The Australian Government has dismissed assertions by the Chinese Government that it is meddling in the country’s internal affairs after it called for arrested journalist Cheng Lei to be treated humanely while in custody.
Australian foreign minister, Marise Payne, said in a formal statement yesterday (Monday): “We expect basic standards of justice, procedural fairness and humane treatment to be met, in accordance with international norms.”
Australia should ‘respect China’s judicial sovereignty’
But the Chinese authorities seem to have taken offence at this, with its foreign affairs spokesperson, Wang Wenbin, saying Australia should “respect China’s judicial sovereignty and stop interfering in China’s handling of cases in accordance with law in any form”.
Cheng is a Chinese-born Australian citizen who moved to Australia at the age of nine. She later returned to the country of her birth to work as an English-language business TV anchor for CGTN, the Chinese state-owned network.
She was detained in August last year by Chinese authorities, allegedly for passing on state secrets to foreign forces. On Friday she was formally arrested in connection with the allegations.
Payne says the country is standing up for its citizen
Speaking to the ABC this morning (Tuesday), Payne said her comments did not constitute interference with the Chinese legal system.
“Australia will always stand up for the interests of our citizens in the circumstances in which they find themselves.”
The foreign minister added that Australia was not privy to the evidence for the charges against Cheng.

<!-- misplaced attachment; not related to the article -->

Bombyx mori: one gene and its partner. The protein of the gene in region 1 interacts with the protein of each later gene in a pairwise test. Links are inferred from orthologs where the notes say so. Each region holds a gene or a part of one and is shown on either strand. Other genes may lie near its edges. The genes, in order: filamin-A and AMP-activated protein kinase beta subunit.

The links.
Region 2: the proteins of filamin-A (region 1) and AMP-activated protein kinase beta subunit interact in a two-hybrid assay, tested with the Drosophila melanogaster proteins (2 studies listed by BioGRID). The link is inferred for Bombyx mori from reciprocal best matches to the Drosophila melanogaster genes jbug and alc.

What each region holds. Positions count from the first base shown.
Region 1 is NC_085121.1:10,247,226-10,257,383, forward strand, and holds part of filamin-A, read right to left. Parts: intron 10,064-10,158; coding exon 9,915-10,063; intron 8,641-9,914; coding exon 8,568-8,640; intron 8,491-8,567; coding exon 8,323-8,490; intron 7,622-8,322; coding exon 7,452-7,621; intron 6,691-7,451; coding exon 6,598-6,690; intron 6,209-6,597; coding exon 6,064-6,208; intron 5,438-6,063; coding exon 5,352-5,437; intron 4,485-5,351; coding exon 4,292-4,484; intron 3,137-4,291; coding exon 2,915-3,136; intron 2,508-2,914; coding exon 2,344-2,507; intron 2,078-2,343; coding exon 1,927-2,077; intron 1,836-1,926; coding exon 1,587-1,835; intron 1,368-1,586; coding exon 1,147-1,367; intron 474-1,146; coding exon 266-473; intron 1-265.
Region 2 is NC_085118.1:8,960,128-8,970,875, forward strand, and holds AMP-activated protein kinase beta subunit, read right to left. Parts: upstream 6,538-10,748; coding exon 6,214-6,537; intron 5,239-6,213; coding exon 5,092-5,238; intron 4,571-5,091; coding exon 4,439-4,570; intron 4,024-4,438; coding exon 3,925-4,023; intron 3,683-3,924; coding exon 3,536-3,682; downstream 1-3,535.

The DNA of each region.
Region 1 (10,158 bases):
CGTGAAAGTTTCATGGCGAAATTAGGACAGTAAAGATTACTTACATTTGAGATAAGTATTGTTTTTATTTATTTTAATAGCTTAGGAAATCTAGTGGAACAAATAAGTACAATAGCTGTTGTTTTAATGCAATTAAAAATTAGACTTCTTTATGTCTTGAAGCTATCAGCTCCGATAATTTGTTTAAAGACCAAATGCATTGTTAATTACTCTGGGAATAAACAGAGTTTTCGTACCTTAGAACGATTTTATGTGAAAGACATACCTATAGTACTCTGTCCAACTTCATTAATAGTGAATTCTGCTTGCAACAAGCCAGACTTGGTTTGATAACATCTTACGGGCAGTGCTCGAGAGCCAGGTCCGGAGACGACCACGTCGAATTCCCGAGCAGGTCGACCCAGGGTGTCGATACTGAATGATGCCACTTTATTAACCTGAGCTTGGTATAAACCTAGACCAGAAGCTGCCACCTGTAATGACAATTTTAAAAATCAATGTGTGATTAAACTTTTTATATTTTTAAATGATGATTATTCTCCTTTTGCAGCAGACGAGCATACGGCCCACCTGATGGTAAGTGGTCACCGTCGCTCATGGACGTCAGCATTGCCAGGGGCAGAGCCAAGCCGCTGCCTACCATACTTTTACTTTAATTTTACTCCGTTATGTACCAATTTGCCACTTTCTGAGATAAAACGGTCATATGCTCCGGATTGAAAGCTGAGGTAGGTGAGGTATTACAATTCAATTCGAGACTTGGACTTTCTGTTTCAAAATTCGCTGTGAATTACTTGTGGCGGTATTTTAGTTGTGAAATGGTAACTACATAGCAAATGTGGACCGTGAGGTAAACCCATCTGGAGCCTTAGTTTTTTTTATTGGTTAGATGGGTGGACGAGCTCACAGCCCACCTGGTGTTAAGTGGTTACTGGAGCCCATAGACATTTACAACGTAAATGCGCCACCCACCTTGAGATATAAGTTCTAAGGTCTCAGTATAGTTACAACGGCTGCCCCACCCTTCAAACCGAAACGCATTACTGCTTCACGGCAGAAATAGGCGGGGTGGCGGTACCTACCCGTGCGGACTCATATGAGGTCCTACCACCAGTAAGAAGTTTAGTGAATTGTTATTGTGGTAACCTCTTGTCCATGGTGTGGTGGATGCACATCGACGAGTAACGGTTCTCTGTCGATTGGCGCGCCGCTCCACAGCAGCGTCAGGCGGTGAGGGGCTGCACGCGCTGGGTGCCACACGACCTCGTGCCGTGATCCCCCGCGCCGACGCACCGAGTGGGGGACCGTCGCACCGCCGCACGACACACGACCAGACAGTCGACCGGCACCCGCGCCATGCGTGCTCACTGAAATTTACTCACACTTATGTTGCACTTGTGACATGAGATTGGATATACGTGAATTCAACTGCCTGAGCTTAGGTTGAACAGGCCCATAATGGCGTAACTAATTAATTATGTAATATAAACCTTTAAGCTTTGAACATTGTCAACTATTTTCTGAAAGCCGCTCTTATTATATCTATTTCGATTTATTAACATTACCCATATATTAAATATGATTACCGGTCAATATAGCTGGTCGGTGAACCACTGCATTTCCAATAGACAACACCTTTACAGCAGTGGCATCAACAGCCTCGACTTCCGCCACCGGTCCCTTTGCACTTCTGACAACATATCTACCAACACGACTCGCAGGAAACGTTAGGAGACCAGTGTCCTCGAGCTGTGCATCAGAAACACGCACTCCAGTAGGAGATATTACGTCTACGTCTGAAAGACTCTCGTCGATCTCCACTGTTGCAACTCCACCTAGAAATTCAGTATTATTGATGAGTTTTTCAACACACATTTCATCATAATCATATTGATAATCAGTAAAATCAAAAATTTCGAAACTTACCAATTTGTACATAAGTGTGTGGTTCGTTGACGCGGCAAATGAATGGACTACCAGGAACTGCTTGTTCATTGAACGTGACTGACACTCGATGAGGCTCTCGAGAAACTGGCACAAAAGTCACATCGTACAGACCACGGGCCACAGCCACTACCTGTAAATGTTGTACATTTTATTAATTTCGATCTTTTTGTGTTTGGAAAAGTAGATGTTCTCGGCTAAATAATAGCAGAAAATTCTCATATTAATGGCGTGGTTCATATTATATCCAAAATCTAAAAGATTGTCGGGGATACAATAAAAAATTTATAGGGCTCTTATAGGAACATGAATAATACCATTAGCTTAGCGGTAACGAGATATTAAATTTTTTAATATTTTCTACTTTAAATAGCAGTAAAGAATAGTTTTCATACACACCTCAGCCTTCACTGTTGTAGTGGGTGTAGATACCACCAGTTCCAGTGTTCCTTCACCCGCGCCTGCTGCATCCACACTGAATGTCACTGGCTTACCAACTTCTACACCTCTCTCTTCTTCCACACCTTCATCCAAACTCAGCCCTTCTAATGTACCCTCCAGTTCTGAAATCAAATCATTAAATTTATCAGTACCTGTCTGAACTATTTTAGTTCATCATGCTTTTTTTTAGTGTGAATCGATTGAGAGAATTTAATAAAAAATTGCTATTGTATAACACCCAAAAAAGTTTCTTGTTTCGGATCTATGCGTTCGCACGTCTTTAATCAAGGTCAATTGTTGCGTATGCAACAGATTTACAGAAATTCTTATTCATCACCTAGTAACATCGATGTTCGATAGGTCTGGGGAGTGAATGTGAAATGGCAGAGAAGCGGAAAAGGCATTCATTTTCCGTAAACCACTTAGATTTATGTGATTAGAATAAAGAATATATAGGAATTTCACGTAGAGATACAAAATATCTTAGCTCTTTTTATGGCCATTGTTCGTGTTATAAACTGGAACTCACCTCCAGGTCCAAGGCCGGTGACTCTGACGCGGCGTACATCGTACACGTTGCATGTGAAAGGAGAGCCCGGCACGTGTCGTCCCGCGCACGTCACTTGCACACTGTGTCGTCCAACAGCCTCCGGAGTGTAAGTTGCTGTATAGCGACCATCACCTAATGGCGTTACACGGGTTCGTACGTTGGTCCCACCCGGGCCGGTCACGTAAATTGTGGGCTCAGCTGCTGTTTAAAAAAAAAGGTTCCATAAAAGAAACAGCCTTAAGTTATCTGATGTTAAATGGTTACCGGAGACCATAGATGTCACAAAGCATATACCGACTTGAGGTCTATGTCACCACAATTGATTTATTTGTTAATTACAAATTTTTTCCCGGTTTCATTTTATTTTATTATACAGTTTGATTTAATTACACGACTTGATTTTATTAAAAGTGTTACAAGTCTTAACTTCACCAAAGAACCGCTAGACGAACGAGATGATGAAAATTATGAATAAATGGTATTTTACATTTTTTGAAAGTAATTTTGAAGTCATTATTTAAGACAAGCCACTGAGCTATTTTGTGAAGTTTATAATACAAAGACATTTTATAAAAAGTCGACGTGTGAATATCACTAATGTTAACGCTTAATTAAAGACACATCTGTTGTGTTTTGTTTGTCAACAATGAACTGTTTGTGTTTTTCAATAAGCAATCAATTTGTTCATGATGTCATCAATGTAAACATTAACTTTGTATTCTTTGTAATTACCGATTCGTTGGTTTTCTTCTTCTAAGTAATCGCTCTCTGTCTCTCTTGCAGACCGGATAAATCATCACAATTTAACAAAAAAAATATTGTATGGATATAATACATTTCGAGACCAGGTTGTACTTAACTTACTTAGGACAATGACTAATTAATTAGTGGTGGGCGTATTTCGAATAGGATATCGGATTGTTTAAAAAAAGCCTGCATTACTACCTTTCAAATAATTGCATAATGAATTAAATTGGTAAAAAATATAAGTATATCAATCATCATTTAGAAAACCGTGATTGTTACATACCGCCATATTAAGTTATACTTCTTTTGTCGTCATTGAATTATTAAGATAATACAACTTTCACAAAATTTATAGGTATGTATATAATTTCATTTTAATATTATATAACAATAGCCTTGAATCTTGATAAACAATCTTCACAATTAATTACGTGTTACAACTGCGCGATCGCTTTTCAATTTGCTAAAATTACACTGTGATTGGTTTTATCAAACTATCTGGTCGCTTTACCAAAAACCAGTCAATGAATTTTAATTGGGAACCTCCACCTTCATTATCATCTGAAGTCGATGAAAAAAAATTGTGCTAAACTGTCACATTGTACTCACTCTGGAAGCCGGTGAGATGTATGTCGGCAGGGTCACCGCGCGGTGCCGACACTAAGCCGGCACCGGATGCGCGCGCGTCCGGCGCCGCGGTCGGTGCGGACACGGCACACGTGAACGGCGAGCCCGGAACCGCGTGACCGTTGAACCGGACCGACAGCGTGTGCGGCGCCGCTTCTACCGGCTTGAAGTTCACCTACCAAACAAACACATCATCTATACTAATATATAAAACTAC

‘An absurd accusation from the Chinese ministry’
James Paterson, Chair of the Parliament Intelligence and Security Committee, has been similarly dismissive of China’s accusations of meddling.
“That really is an absurd accusation from the Chinese ministry,” he said in a separate ABC interview. “We’ve done nothing of the sort of interfering in their legal system – we have no capacity to interfere in their legal system.”
Cheng has two young children – aged nine and 11 – who were living with her in Beijing, but were sent back to Australia when the Covid-19 pandemic broke in China and schools were closed. They are currently in Melbourne being cared for by their grandmother.
Allegations that arrest is Chinese retaliation
There have been widespread allegations that the action against Cheng is retaliation against Australia for the questioning of four Chinese journalists in June 2020 as part of a foreign interference-related investigation.
But Paterson said there was no comparison between the incidents.
“None of those journalists were detained without charge, none of them were held to be investigated for months on end; they were all allowed to return home safely and uninterrupted by the Australian government,” he stated in the interview.